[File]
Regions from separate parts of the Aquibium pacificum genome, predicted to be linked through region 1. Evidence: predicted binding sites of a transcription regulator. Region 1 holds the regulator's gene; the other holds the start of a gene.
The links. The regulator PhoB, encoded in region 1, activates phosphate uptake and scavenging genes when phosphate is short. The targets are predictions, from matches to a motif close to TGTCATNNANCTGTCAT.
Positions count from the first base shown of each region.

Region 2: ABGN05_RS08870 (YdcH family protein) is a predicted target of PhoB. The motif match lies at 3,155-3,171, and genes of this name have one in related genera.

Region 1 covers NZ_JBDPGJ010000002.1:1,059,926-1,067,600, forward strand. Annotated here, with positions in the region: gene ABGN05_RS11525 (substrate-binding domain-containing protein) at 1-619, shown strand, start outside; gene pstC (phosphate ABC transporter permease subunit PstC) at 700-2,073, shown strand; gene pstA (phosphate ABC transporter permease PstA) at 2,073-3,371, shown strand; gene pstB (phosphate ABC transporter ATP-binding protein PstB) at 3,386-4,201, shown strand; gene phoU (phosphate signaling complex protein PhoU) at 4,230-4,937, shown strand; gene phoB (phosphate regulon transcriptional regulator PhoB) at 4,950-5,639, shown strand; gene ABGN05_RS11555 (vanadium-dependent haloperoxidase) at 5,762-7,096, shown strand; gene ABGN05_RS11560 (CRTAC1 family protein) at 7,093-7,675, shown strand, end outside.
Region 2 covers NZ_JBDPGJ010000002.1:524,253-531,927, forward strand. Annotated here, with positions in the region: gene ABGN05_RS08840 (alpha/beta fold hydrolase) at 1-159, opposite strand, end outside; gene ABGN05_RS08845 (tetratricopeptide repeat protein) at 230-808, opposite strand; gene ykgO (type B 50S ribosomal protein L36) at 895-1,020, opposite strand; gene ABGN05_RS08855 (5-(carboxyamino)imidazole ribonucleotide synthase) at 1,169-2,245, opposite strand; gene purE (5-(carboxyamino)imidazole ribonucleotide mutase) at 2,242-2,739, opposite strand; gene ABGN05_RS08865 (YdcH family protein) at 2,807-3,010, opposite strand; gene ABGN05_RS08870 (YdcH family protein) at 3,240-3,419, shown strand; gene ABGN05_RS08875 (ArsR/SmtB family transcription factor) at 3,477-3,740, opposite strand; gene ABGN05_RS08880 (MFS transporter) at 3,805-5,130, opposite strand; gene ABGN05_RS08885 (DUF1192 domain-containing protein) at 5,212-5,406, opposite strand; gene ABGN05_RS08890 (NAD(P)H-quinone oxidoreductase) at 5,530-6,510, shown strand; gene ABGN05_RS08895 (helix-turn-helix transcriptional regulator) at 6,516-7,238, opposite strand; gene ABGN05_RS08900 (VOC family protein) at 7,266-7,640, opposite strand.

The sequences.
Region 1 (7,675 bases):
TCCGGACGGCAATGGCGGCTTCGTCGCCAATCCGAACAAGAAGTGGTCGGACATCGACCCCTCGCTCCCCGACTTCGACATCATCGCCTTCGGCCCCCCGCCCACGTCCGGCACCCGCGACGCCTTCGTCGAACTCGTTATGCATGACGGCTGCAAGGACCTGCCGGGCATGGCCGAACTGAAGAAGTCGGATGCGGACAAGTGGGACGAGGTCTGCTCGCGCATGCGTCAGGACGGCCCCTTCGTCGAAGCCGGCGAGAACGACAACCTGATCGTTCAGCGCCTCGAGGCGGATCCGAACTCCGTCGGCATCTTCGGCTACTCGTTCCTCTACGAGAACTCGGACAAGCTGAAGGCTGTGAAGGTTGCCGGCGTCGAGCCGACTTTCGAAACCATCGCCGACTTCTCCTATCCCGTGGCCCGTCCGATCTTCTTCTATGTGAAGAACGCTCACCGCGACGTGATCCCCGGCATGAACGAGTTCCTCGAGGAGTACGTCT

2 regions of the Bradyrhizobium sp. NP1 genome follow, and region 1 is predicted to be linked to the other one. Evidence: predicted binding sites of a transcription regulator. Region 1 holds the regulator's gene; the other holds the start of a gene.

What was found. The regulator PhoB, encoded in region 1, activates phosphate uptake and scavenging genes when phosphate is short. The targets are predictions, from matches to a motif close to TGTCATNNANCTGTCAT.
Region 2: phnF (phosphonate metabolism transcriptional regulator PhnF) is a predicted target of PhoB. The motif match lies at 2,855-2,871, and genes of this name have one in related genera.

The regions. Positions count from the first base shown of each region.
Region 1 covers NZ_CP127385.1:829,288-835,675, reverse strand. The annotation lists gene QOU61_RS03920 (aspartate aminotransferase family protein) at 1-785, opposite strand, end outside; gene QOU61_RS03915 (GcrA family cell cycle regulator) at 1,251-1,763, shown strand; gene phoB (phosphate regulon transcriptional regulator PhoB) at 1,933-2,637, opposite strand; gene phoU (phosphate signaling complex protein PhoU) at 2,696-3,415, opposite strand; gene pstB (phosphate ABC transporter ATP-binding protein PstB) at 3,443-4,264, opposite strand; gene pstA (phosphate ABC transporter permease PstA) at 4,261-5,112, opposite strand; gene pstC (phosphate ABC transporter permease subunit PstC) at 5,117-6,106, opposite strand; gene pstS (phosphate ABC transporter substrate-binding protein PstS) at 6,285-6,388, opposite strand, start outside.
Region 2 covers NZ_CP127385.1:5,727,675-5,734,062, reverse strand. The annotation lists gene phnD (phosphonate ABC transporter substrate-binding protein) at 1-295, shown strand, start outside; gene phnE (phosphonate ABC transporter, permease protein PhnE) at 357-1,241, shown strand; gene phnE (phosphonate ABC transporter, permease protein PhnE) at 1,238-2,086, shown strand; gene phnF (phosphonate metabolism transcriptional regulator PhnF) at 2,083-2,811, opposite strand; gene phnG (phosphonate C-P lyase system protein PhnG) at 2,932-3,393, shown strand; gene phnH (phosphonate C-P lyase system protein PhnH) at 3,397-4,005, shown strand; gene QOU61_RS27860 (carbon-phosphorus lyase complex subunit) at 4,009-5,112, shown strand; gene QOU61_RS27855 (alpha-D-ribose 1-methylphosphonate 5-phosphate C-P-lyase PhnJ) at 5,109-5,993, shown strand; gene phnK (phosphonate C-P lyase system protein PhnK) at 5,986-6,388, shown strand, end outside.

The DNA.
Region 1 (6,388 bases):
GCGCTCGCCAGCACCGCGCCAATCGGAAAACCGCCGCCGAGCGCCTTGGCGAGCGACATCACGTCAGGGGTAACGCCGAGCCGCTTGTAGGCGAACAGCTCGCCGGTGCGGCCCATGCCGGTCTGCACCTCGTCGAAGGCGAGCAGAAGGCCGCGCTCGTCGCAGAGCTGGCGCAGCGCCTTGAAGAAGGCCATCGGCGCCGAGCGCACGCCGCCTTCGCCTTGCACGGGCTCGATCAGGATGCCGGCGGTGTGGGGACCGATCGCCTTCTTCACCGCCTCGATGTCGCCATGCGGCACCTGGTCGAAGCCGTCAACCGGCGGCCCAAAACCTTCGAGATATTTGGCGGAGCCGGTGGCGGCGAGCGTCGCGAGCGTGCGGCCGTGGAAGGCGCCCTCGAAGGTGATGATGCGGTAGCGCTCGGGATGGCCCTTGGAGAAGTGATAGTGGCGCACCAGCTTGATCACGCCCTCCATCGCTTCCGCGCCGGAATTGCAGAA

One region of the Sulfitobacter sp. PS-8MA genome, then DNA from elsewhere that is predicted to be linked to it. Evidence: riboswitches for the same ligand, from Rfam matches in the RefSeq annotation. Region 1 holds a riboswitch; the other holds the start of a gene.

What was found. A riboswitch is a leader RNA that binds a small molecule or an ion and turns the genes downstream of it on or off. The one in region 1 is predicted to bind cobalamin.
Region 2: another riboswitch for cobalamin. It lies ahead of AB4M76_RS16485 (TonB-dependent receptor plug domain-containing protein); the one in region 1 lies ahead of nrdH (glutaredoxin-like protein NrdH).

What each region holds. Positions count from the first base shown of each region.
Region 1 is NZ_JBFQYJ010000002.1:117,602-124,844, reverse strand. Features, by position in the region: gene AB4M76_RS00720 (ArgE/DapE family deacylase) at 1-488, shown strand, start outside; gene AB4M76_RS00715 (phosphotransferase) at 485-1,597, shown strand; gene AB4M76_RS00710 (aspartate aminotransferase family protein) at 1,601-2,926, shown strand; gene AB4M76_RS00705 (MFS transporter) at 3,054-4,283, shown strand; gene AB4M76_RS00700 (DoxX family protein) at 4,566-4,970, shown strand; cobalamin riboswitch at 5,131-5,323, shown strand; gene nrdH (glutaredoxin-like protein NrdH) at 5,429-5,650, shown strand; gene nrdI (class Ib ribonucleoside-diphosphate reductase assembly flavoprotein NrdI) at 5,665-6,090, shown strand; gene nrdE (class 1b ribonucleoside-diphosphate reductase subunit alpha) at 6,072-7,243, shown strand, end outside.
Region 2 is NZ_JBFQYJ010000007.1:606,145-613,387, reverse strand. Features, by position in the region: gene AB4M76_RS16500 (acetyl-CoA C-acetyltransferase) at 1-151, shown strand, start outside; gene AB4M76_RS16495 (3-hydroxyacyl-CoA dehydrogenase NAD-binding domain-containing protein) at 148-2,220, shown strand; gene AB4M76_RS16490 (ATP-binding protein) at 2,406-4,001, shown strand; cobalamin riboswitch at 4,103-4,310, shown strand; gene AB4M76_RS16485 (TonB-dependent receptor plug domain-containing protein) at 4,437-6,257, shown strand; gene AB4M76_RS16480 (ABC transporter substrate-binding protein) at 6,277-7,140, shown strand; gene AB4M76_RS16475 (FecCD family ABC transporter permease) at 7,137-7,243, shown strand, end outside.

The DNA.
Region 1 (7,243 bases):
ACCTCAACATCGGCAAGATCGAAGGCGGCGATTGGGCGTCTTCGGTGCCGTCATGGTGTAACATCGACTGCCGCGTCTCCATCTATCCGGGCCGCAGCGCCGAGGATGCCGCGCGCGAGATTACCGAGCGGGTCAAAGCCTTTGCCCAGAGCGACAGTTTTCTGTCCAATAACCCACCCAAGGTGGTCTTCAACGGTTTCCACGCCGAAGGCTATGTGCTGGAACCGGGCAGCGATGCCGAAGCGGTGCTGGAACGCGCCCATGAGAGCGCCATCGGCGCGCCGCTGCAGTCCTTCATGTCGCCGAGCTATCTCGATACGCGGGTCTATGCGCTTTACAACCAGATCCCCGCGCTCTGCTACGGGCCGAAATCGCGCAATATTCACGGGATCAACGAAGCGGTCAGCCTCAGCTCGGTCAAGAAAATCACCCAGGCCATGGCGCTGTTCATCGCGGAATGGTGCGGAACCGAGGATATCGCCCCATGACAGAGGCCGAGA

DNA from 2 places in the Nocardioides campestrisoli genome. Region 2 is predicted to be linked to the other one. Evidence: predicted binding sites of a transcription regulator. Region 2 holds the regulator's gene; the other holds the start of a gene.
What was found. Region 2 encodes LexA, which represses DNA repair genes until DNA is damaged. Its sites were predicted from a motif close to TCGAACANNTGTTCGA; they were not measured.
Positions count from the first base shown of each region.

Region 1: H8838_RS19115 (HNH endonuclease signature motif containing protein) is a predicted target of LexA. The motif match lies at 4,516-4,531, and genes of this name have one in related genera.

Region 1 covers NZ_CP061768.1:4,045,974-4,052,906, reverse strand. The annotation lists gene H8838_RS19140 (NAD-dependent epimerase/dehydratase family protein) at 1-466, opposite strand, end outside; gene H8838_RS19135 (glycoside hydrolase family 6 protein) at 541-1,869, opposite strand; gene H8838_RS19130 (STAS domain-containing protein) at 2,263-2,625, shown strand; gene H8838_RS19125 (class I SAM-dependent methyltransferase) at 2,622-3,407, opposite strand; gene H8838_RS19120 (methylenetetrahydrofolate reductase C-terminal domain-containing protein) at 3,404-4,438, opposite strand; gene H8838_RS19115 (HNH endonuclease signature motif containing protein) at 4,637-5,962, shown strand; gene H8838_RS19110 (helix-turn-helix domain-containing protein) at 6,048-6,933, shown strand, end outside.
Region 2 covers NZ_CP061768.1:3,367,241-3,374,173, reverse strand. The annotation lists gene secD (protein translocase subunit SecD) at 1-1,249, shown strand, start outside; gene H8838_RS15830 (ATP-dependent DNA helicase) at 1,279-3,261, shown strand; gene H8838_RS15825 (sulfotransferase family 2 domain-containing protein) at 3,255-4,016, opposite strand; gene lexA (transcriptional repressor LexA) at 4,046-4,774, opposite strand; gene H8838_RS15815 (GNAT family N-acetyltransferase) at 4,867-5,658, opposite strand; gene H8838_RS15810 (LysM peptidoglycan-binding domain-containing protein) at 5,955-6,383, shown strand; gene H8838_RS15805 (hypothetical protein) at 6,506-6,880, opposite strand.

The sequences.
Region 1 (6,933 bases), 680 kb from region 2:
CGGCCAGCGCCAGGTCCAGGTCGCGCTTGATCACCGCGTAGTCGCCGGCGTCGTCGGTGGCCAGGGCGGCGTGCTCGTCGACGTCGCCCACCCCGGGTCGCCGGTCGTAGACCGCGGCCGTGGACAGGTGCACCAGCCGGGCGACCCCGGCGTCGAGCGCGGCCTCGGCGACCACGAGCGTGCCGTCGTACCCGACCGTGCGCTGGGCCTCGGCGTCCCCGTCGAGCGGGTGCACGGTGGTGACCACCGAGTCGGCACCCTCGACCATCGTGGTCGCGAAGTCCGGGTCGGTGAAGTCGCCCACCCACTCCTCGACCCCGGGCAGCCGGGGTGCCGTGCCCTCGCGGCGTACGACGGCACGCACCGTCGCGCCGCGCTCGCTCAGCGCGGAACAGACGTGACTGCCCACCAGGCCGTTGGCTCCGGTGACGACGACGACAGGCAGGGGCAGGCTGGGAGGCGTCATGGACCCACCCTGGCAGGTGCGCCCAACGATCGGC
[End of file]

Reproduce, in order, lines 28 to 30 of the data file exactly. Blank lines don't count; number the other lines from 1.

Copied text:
DNA from 2 places in the Nocardioides campestrisoli genome. Region 2 is predicted to be linked to the other one. Evidence: predicted binding sites of a transcription regulator. Region 2 holds the regulator's gene; the other holds the start of a gene.
What was found. Region 2 encodes LexA, which represses DNA repair genes until DNA is damaged. Its sites were predicted from a motif close to TCGAACANNTGTTCGA; they were not measured.
Positions count from the first base shown of each region.